At the very centre of the Polynesian triangle,the Cook Islands consist of 15 islands scattered over some 2 million square kilometres of the Pacific Ocean. It is bordered to the west by Tokelau, the Samoas and Nuie and to the east by Tahiti and the islands of French Polynesia. It lies in the Tropic of Capricorn, latitude from 9-22 degrees. The islands north to south, are Penhryn, Rakahanga, Manihiki, Pukapuka, Nassau, Suwarrow, Palmerston, Aitutaki, Manuae, Mitiaro, Takutea, Atiu, Mauke, Rarotonga and Mangaia. With a land area of just 240 square kilometres, the islands range from low coral atolls to the mountainous majesty of Rarotonga, the largest island of the group and home to the capital, Avarua.
It was during the Great Polynesian Migration (which began about 1500BC), that our ancestors first arrived in these islands. Their giant double-hulled canoes - ‘Vaka’s’ - guided by the stars and the power of ancient Polynesian navigation, arrived here approximately 800AD. It is said that Chief Toi arrived in the Cook Islands during the original migration. Toi presided over the creation of a grand road, built of coral, laid through the inland swamps. This all-weather road is still in existence, despite being almost 1000 years old. Now tar sealed, it lies inland and is called the Ara Metua. When the early explorers arrived on Rarotonga, they were staggered to find the Great Road of Toi and while there’s much in the way of legends to explain its presence, the original reason for its construction remains shrouded in mystery.
The first Europeans were the Spanish explorers Alvaro de Mendana, who sighted Pukapuka in 1595 and Pedro Fernandez de Quiros who sighted Rakahanga in 1606.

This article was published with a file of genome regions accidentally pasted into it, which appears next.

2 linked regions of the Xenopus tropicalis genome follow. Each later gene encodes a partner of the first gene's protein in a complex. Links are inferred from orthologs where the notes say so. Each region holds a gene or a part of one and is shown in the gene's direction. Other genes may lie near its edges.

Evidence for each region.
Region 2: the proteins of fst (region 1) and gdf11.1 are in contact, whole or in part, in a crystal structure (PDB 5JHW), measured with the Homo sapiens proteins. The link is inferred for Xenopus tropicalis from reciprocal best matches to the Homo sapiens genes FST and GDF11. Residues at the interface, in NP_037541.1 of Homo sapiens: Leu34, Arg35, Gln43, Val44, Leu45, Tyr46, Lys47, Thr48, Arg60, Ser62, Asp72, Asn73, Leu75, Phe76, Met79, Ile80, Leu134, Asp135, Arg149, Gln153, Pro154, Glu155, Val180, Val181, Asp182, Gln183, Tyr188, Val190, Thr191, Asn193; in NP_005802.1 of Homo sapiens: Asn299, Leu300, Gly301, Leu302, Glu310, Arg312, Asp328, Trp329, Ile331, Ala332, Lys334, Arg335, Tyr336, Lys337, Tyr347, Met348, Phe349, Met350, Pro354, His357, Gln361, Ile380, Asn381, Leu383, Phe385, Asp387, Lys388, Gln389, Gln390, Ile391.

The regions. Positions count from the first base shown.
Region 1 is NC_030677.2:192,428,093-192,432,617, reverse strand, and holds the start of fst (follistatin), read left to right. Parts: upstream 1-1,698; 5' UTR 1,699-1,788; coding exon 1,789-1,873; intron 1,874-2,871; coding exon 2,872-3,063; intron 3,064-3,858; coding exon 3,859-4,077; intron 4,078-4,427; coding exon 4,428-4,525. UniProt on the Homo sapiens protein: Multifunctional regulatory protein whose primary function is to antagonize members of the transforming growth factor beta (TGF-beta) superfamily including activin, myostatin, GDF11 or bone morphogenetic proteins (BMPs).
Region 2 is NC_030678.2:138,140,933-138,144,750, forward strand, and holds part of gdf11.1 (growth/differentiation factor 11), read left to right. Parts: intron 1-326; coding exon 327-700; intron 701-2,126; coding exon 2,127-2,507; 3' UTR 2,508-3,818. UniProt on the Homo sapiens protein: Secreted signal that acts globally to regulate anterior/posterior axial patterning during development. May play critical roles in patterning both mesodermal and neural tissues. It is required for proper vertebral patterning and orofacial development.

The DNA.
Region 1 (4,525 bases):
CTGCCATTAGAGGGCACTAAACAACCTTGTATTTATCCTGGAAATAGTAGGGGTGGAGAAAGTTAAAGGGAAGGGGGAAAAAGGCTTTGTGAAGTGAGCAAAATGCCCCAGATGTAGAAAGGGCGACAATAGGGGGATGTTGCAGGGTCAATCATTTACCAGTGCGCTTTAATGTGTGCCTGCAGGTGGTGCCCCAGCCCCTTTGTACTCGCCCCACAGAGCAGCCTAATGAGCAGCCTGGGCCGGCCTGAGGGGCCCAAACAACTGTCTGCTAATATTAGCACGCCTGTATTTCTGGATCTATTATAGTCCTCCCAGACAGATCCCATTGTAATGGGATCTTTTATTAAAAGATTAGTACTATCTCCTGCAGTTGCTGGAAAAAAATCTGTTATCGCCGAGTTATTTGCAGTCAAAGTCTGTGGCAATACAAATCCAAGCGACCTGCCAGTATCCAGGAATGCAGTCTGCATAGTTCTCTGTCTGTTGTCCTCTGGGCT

There was no further European contact until over 160 years later in 1773, when Captain James Cook, for whom the island group was eventually named, sighted Manuae atoll which he named Hervey Island. On a later voyage, he also discovered Palmerston, Takutea, Mangaia and Atiu in 1777.
The ill fated Captain William Bligh sighted Aitutaki in 1789. Legend has it that Aitutaki’s highest point, the 124-metre Maungapu, is the top of Rarotonga’s Raemaru Peak, stolen away by local warriors. Shortly after Bligh, on April 28th 1789, on the same vessel, mutineer Fletcher Christian sighted Rarotonga following the famous “Mutiny on the Bounty”. However Rarotonga’s official discovery is credited to Captain Phillip Goodenough in the Cumberland in 1814, whilst seeking sandalwood.
Aitutaki was the first island in the Cook group to embrace Christianity when the Reverend John Williams of the London Missionary Society arrived in 1821. Travelling with Williams was a young missionary, Papeiha, from the Society Islands, who stayed on when Williams continued his travels and dedicated the rest of his life to his task. The CICC Church, construction of which started in 1828, is the oldest church in the Cook Islands and has a memorial to John Williams and Papeiha.
A favourite stop for whalers in the 1850s, the British flag was raised in 1888 at which time Aitutaki and Rarotonga were included in the boundaries of New Zealand.
Today, our international airport in Rarotonga handles daily connections by modern jet aircraft. Your local travel agent can assist you with reservations and planning your holiday, thus making the discovery of the Cook Islands much easier for you than for our ancestors.